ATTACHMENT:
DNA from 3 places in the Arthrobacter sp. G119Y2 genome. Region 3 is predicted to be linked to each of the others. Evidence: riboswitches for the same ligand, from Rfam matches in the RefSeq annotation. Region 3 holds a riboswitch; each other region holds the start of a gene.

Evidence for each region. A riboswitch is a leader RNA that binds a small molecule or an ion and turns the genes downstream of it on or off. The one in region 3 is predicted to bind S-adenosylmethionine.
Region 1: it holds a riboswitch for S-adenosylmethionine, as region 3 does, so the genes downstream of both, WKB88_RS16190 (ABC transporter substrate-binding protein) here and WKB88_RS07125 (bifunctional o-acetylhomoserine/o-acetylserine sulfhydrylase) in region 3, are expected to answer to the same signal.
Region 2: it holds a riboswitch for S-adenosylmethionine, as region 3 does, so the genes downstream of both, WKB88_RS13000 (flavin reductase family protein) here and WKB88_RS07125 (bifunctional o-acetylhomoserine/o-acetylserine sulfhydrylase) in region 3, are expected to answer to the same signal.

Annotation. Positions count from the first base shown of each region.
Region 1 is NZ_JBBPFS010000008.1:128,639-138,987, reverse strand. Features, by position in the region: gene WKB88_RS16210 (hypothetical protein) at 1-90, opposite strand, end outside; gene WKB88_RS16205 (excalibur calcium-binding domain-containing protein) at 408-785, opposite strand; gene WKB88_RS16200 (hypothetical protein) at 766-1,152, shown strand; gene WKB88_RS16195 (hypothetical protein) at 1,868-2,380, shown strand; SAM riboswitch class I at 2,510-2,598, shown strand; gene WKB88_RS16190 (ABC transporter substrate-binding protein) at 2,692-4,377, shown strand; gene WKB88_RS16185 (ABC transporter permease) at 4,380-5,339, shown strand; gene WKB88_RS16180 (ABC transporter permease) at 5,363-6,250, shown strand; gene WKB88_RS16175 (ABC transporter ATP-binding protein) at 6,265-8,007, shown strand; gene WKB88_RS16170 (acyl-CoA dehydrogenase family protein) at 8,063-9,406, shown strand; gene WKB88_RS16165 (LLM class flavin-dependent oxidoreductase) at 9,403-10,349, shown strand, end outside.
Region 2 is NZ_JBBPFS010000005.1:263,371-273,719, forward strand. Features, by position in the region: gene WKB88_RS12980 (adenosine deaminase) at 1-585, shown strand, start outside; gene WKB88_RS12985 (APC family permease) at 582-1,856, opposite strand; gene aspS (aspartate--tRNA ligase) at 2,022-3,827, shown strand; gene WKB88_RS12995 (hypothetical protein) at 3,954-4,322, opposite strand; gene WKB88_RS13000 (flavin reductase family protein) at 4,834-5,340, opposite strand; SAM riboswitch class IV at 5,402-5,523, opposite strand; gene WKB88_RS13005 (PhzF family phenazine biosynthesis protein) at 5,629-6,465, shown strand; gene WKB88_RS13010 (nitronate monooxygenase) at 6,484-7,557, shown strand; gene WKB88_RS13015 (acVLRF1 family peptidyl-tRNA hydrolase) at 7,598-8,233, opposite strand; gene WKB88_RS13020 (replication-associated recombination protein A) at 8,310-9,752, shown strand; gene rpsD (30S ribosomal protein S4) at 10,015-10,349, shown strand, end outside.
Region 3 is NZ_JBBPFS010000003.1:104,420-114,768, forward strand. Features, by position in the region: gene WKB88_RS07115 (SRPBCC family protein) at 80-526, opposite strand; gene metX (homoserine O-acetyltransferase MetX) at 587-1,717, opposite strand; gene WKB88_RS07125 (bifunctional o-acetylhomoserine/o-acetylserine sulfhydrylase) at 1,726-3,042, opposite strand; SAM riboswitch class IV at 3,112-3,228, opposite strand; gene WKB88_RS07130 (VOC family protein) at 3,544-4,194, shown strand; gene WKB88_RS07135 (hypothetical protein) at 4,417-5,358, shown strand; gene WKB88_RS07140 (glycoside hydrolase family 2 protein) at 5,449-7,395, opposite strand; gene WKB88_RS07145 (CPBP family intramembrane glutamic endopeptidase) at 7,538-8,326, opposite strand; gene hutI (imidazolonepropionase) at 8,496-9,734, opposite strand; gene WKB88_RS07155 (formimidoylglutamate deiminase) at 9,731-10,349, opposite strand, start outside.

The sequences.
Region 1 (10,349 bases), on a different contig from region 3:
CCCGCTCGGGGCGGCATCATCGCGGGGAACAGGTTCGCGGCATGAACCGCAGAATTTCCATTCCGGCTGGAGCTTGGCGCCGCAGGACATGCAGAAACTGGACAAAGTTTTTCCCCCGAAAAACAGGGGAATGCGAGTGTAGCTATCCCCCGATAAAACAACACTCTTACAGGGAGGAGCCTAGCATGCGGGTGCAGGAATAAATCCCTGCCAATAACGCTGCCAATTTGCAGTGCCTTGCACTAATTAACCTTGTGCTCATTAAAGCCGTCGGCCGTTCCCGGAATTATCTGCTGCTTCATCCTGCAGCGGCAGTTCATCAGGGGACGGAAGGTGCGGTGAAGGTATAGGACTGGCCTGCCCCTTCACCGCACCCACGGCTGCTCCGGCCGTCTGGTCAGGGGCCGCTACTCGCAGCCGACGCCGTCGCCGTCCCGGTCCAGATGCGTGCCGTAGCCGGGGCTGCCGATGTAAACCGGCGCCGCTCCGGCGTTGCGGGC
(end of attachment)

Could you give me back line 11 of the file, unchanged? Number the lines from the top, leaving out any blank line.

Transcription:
CCCGCTCGGGGCGGCATCATCGCGGGGAACAGGTTCGCGGCATGAACCGCAGAATTTCCATTCCGGCTGGAGCTTGGCGCCGCAGGACATGCAGAAACTGGACAAAGTTTTTCCCCCGAAAAACAGGGGAATGCGAGTGTAGCTATCCCCCGATAAAACAACACTCTTACAGGGAGGAGCCTAGCATGCGGGTGCAGGAATAAATCCCTGCCAATAACGCTGCCAATTTGCAGTGCCTTGCACTAATTAACCTTGTGCTCATTAAAGCCGTCGGCCGTTCCCGGAATTATCTGCTGCTTCATCCTGCAGCGGCAGTTCATCAGGGGACGGAAGGTGCGGTGAAGGTATAGGACTGGCCTGCCCCTTCACCGCACCCACGGCTGCTCCGGCCGTCTGGTCAGGGGCCGCTACTCGCAGCCGACGCCGTCGCCGTCCCGGTCCAGATGCGTGCCGTAGCCGGGGCTGCCGATGTAAACCGGCGCCGCTCCGGCGTTGCGGGC